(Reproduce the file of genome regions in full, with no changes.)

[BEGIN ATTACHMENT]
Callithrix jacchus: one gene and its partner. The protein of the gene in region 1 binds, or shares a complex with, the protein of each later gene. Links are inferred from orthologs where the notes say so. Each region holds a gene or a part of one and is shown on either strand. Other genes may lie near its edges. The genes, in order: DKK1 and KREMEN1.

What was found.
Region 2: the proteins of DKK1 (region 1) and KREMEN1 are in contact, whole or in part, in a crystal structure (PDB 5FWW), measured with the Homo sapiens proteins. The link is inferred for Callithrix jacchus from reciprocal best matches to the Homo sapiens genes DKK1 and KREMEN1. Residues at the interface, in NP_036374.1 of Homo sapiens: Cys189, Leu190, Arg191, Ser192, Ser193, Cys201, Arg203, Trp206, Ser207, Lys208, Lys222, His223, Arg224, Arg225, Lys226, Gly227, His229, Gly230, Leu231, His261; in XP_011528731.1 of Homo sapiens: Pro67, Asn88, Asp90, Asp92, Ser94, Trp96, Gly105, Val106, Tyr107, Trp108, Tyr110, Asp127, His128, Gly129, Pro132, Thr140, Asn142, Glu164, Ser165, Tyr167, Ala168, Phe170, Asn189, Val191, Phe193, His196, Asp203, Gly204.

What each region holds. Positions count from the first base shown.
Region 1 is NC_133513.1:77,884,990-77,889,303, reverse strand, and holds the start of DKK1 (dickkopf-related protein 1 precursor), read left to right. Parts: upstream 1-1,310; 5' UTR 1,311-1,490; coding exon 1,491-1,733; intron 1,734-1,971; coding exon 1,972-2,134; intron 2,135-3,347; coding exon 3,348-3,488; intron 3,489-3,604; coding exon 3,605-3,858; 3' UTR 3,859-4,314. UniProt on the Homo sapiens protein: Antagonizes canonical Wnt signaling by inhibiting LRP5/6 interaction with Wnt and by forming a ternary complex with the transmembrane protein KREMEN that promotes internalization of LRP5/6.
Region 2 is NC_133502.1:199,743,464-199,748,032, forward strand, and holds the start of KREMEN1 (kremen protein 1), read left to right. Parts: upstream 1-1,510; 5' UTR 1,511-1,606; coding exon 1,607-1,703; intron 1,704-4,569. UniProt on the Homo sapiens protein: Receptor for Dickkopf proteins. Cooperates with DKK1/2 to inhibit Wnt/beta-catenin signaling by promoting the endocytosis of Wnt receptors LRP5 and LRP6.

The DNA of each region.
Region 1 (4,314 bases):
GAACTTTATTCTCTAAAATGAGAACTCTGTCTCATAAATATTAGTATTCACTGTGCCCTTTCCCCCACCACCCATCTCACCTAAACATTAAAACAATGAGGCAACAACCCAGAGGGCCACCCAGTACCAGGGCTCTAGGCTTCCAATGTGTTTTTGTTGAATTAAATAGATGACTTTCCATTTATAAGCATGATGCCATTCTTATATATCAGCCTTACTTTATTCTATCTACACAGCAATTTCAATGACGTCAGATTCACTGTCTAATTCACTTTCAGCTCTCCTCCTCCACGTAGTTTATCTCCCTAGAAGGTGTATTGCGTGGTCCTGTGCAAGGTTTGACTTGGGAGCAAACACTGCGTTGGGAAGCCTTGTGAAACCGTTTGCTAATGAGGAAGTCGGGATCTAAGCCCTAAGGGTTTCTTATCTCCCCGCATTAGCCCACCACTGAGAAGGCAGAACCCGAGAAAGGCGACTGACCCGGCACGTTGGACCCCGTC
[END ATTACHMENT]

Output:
Callithrix jacchus: one gene and its partner. The protein of the gene in region 1 binds, or shares a complex with, the protein of each later gene. Links are inferred from orthologs where the notes say so. Each region holds a gene or a part of one and is shown on either strand. Other genes may lie near its edges. The genes, in order: DKK1 and KREMEN1.

What was found.
Region 2: the proteins of DKK1 (region 1) and KREMEN1 are in contact, whole or in part, in a crystal structure (PDB 5FWW), measured with the Homo sapiens proteins. The link is inferred for Callithrix jacchus from reciprocal best matches to the Homo sapiens genes DKK1 and KREMEN1. Residues at the interface, in NP_036374.1 of Homo sapiens: Cys189, Leu190, Arg191, Ser192, Ser193, Cys201, Arg203, Trp206, Ser207, Lys208, Lys222, His223, Arg224, Arg225, Lys226, Gly227, His229, Gly230, Leu231, His261; in XP_011528731.1 of Homo sapiens: Pro67, Asn88, Asp90, Asp92, Ser94, Trp96, Gly105, Val106, Tyr107, Trp108, Tyr110, Asp127, His128, Gly129, Pro132, Thr140, Asn142, Glu164, Ser165, Tyr167, Ala168, Phe170, Asn189, Val191, Phe193, His196, Asp203, Gly204.

What each region holds. Positions count from the first base shown.
Region 1 is NC_133513.1:77,884,990-77,889,303, reverse strand, and holds the start of DKK1 (dickkopf-related protein 1 precursor), read left to right. Parts: upstream 1-1,310; 5' UTR 1,311-1,490; coding exon 1,491-1,733; intron 1,734-1,971; coding exon 1,972-2,134; intron 2,135-3,347; coding exon 3,348-3,488; intron 3,489-3,604; coding exon 3,605-3,858; 3' UTR 3,859-4,314. UniProt on the Homo sapiens protein: Antagonizes canonical Wnt signaling by inhibiting LRP5/6 interaction with Wnt and by forming a ternary complex with the transmembrane protein KREMEN that promotes internalization of LRP5/6.
Region 2 is NC_133502.1:199,743,464-199,748,032, forward strand, and holds the start of KREMEN1 (kremen protein 1), read left to right. Parts: upstream 1-1,510; 5' UTR 1,511-1,606; coding exon 1,607-1,703; intron 1,704-4,569. UniProt on the Homo sapiens protein: Receptor for Dickkopf proteins. Cooperates with DKK1/2 to inhibit Wnt/beta-catenin signaling by promoting the endocytosis of Wnt receptors LRP5 and LRP6.

The DNA of each region.
Region 1 (4,314 bases):
GAACTTTATTCTCTAAAATGAGAACTCTGTCTCATAAATATTAGTATTCACTGTGCCCTTTCCCCCACCACCCATCTCACCTAAACATTAAAACAATGAGGCAACAACCCAGAGGGCCACCCAGTACCAGGGCTCTAGGCTTCCAATGTGTTTTTGTTGAATTAAATAGATGACTTTCCATTTATAAGCATGATGCCATTCTTATATATCAGCCTTACTTTATTCTATCTACACAGCAATTTCAATGACGTCAGATTCACTGTCTAATTCACTTTCAGCTCTCCTCCTCCACGTAGTTTATCTCCCTAGAAGGTGTATTGCGTGGTCCTGTGCAAGGTTTGACTTGGGAGCAAACACTGCGTTGGGAAGCCTTGTGAAACCGTTTGCTAATGAGGAAGTCGGGATCTAAGCCCTAAGGGTTTCTTATCTCCCCGCATTAGCCCACCACTGAGAAGGCAGAACCCGAGAAAGGCGACTGACCCGGCACGTTGGACCCCGTC